Henry Cavill definitely thinks there's a "double standard" when it comes to men and women being objectified.
"I mean, if a girl shouts something like, ‘Oi, love, fancy a shag?’ to me as I walk past, I do sometimes wonder how she’d feel if a builder said that to her. Although, of course, I wouldn’t feel physically threatened, as she might," he told the paper.
But the actor, 32, clarified that he only gets mad at the attention if the person doing the catcalling ignores the person he's with.
"I’ve heard some things in my time, I have to say. I’d best not say what. I don’t mind it -- not unless I’m with my girlfriend and someone is being complimentary to me in order to disrespect her. People who don’t respect other people’s feelings really get my goat," he added.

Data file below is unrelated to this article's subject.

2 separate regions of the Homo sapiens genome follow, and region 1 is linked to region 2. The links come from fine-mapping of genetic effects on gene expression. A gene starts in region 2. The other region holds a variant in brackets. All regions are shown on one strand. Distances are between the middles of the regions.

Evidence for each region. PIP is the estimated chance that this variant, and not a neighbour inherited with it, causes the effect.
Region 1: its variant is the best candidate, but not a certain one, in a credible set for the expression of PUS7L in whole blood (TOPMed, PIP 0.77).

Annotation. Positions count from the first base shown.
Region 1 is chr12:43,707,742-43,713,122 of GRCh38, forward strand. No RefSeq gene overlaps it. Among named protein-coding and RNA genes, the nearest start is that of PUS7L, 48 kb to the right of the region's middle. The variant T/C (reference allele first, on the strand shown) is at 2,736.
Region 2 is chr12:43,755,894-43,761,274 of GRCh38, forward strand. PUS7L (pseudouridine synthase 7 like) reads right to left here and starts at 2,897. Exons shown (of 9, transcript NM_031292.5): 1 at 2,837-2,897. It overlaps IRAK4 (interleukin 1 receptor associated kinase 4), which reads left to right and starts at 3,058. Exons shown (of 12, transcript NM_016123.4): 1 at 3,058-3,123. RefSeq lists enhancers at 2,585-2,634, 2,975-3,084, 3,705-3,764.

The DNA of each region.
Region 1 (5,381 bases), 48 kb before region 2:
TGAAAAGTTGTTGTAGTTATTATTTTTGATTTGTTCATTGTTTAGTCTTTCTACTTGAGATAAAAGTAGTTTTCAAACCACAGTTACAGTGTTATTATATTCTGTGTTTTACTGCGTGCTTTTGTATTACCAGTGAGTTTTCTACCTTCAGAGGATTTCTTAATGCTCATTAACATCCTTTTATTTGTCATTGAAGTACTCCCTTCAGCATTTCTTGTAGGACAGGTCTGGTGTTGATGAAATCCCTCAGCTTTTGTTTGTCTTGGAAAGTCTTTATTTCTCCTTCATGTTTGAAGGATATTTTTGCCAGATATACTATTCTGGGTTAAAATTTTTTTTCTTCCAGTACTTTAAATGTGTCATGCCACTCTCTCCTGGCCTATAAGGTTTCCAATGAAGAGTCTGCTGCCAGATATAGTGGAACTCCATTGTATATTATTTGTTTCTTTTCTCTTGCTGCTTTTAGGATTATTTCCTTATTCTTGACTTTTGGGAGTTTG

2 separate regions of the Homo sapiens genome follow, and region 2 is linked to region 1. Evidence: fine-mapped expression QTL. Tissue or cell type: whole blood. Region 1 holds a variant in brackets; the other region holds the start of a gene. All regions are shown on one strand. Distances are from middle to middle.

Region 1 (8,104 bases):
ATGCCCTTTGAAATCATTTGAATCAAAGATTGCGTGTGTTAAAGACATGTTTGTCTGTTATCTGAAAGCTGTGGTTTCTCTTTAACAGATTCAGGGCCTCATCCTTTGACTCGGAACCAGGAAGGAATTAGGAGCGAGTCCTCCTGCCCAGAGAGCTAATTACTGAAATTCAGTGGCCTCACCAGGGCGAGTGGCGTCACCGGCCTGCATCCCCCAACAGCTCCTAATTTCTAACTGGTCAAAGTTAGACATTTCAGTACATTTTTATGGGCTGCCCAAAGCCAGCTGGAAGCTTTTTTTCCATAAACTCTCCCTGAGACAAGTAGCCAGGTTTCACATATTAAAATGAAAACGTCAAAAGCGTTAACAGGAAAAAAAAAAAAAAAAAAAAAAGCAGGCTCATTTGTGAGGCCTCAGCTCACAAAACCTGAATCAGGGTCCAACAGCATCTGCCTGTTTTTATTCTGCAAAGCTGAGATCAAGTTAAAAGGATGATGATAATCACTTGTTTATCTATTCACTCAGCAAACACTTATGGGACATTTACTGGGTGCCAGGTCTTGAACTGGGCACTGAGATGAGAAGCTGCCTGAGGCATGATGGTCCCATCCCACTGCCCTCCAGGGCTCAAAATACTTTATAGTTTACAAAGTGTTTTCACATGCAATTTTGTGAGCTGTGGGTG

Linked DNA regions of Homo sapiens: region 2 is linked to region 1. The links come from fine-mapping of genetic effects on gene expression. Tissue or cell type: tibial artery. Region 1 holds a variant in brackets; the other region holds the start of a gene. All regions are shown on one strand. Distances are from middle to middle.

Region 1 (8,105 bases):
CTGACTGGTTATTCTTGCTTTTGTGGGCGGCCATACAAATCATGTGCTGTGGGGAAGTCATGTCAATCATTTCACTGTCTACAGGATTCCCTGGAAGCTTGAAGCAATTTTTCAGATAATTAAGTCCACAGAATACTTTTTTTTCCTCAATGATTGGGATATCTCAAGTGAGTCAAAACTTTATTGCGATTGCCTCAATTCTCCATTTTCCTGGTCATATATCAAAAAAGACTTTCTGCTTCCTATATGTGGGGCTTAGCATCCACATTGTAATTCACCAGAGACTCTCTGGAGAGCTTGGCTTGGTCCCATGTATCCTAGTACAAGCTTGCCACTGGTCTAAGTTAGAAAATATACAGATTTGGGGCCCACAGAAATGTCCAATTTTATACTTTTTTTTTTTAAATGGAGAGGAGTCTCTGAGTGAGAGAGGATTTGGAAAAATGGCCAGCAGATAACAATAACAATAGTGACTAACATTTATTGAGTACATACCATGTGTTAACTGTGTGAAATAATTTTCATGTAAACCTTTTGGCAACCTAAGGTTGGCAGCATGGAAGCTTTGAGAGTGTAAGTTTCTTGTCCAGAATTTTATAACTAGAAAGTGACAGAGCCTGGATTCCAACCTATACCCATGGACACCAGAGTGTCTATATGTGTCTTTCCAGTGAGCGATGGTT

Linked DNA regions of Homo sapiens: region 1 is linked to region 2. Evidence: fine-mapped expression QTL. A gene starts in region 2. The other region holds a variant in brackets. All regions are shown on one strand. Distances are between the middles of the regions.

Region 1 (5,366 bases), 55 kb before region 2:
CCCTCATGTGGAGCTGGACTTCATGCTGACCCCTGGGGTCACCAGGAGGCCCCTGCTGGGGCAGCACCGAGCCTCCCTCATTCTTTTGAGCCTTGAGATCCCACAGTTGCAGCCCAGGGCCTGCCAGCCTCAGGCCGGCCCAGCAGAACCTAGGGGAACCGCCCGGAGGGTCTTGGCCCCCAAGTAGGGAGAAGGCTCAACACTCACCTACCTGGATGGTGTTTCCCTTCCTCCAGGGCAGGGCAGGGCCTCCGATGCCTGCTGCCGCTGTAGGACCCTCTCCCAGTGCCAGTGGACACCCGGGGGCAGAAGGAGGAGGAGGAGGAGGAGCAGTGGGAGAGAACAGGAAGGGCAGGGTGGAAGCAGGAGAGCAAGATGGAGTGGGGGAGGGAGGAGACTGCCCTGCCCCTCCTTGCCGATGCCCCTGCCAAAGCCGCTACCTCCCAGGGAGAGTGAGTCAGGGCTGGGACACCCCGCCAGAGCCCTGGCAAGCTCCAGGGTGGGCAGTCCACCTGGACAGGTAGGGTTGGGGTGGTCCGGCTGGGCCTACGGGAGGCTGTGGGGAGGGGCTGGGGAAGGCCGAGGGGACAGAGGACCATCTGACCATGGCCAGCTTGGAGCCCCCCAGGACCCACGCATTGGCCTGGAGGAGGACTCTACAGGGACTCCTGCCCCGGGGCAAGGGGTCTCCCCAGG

Cavill has been candid about his past and how fellow children picked on him in school, even calling him "Fat Cavill." Now, he's the object of many fans' affections.
This morning on "Good Morning America," the actor said his past experience helped him play the Man of Steel.
"It does help certainly to have that little bit of stigma in the back of your head that you’re never quite good enough, so you keep on working harder," he said, adding that he even "worked a little harder on this one. I got a little bigger."
Cavill said his co-star Ben Affleck, who plays Batman, was the inspiration for the bulking up.
"When you see Ben on set and everything and he’s in good shape, it makes you want to go back to the gym that morning and work a little harder," he said.
But that doesn't mean Cavill's above trash-talking the Dark Knight.
"If there were really a fight, I mean come on, let’s just think about that for a second [with a look of who would obviously win]," he said. "I’m not saying that out loud, I’m merely inferring it. "